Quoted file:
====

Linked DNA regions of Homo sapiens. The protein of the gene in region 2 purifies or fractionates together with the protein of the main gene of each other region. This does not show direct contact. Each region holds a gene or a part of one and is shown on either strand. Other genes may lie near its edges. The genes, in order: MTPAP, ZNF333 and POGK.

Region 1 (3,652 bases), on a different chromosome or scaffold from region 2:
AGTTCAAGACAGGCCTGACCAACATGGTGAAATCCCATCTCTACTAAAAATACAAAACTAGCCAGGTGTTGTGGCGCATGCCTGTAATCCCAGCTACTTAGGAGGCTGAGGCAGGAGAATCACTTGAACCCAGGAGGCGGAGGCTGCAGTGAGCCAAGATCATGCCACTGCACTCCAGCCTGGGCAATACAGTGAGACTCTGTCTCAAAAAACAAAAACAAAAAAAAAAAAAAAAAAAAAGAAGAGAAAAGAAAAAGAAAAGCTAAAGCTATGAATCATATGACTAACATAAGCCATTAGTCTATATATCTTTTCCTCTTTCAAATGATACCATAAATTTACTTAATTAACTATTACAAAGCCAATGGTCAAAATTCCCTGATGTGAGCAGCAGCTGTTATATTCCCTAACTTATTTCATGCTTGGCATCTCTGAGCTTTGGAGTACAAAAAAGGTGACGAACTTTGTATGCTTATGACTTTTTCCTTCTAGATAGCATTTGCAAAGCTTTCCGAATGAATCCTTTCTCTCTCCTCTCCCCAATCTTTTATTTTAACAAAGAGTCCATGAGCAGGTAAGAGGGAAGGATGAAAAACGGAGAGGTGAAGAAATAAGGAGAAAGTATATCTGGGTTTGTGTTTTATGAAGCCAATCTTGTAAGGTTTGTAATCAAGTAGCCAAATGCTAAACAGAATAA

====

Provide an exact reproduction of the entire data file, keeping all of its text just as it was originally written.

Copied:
Linked DNA regions of Homo sapiens. The protein of the gene in region 2 purifies or fractionates together with the protein of the main gene of each other region. This does not show direct contact. Each region holds a gene or a part of one and is shown on either strand. Other genes may lie near its edges. The genes, in order: MTPAP, ZNF333 and POGK.

Region 1 (3,652 bases), on a different chromosome or scaffold from region 2:
AGTTCAAGACAGGCCTGACCAACATGGTGAAATCCCATCTCTACTAAAAATACAAAACTAGCCAGGTGTTGTGGCGCATGCCTGTAATCCCAGCTACTTAGGAGGCTGAGGCAGGAGAATCACTTGAACCCAGGAGGCGGAGGCTGCAGTGAGCCAAGATCATGCCACTGCACTCCAGCCTGGGCAATACAGTGAGACTCTGTCTCAAAAAACAAAAACAAAAAAAAAAAAAAAAAAAAAGAAGAGAAAAGAAAAAGAAAAGCTAAAGCTATGAATCATATGACTAACATAAGCCATTAGTCTATATATCTTTTCCTCTTTCAAATGATACCATAAATTTACTTAATTAACTATTACAAAGCCAATGGTCAAAATTCCCTGATGTGAGCAGCAGCTGTTATATTCCCTAACTTATTTCATGCTTGGCATCTCTGAGCTTTGGAGTACAAAAAAGGTGACGAACTTTGTATGCTTATGACTTTTTCCTTCTAGATAGCATTTGCAAAGCTTTCCGAATGAATCCTTTCTCTCTCCTCTCCCCAATCTTTTATTTTAACAAAGAGTCCATGAGCAGGTAAGAGGGAAGGATGAAAAACGGAGAGGTGAAGAAATAAGGAGAAAGTATATCTGGGTTTGTGTTTTATGAAGCCAATCTTGTAAGGTTTGTAATCAAGTAGCCAAATGCTAAACAGAATAA